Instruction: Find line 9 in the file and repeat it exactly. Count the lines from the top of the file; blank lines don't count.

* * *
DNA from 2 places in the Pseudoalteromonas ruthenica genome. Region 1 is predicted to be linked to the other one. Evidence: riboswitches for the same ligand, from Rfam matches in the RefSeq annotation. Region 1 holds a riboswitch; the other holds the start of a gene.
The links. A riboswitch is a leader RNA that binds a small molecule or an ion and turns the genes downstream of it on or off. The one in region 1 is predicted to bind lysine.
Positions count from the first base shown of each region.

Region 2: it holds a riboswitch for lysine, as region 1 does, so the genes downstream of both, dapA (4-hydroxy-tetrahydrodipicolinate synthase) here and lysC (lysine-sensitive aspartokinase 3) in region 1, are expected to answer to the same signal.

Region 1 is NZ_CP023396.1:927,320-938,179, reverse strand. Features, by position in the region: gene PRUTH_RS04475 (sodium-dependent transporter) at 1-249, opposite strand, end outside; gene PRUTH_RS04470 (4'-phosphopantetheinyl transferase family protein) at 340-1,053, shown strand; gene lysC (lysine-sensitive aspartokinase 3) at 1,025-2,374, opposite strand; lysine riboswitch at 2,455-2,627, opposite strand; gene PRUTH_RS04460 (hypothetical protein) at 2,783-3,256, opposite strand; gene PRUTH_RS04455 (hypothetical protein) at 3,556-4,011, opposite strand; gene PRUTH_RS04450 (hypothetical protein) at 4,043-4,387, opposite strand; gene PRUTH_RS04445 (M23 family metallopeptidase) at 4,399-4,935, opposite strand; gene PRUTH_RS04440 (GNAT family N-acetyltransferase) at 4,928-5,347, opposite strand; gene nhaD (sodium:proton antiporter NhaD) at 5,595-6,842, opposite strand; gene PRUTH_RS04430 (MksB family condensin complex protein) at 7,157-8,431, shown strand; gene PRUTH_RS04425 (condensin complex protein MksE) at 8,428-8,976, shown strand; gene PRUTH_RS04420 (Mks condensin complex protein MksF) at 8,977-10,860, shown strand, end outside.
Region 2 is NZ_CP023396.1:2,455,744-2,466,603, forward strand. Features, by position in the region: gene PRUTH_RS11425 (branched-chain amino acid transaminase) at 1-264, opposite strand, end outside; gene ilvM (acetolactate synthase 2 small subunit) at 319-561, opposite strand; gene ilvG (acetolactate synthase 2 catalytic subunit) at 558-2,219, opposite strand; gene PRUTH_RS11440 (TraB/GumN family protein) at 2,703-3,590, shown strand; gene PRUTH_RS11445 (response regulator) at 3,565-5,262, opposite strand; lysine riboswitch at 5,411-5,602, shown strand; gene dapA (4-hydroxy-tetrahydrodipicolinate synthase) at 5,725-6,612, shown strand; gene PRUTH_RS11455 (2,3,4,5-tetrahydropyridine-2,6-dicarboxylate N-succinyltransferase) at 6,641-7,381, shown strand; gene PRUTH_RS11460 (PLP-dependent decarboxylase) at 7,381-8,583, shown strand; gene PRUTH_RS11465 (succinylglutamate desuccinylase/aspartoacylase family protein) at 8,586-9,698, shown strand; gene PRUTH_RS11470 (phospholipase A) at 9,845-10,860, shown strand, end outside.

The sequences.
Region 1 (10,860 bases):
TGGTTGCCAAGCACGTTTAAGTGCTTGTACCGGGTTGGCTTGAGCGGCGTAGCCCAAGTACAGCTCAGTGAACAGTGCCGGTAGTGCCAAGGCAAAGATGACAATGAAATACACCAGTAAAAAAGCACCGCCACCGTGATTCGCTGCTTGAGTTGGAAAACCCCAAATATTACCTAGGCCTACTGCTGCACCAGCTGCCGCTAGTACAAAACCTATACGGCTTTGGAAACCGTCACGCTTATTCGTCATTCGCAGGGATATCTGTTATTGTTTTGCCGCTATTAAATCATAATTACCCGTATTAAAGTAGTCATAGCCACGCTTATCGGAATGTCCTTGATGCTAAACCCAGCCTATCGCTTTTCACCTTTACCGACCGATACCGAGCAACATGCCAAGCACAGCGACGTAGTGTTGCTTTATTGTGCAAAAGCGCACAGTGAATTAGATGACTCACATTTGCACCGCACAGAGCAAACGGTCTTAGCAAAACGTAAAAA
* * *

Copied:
TGGTTGCCAAGCACGTTTAAGTGCTTGTACCGGGTTGGCTTGAGCGGCGTAGCCCAAGTACAGCTCAGTGAACAGTGCCGGTAGTGCCAAGGCAAAGATGACAATGAAATACACCAGTAAAAAAGCACCGCCACCGTGATTCGCTGCTTGAGTTGGAAAACCCCAAATATTACCTAGGCCTACTGCTGCACCAGCTGCCGCTAGTACAAAACCTATACGGCTTTGGAAACCGTCACGCTTATTCGTCATTCGCAGGGATATCTGTTATTGTTTTGCCGCTATTAAATCATAATTACCCGTATTAAAGTAGTCATAGCCACGCTTATCGGAATGTCCTTGATGCTAAACCCAGCCTATCGCTTTTCACCTTTACCGACCGATACCGAGCAACATGCCAAGCACAGCGACGTAGTGTTGCTTTATTGTGCAAAAGCGCACAGTGAATTAGATGACTCACATTTGCACCGCACAGAGCAAACGGTCTTAGCAAAACGTAAAAA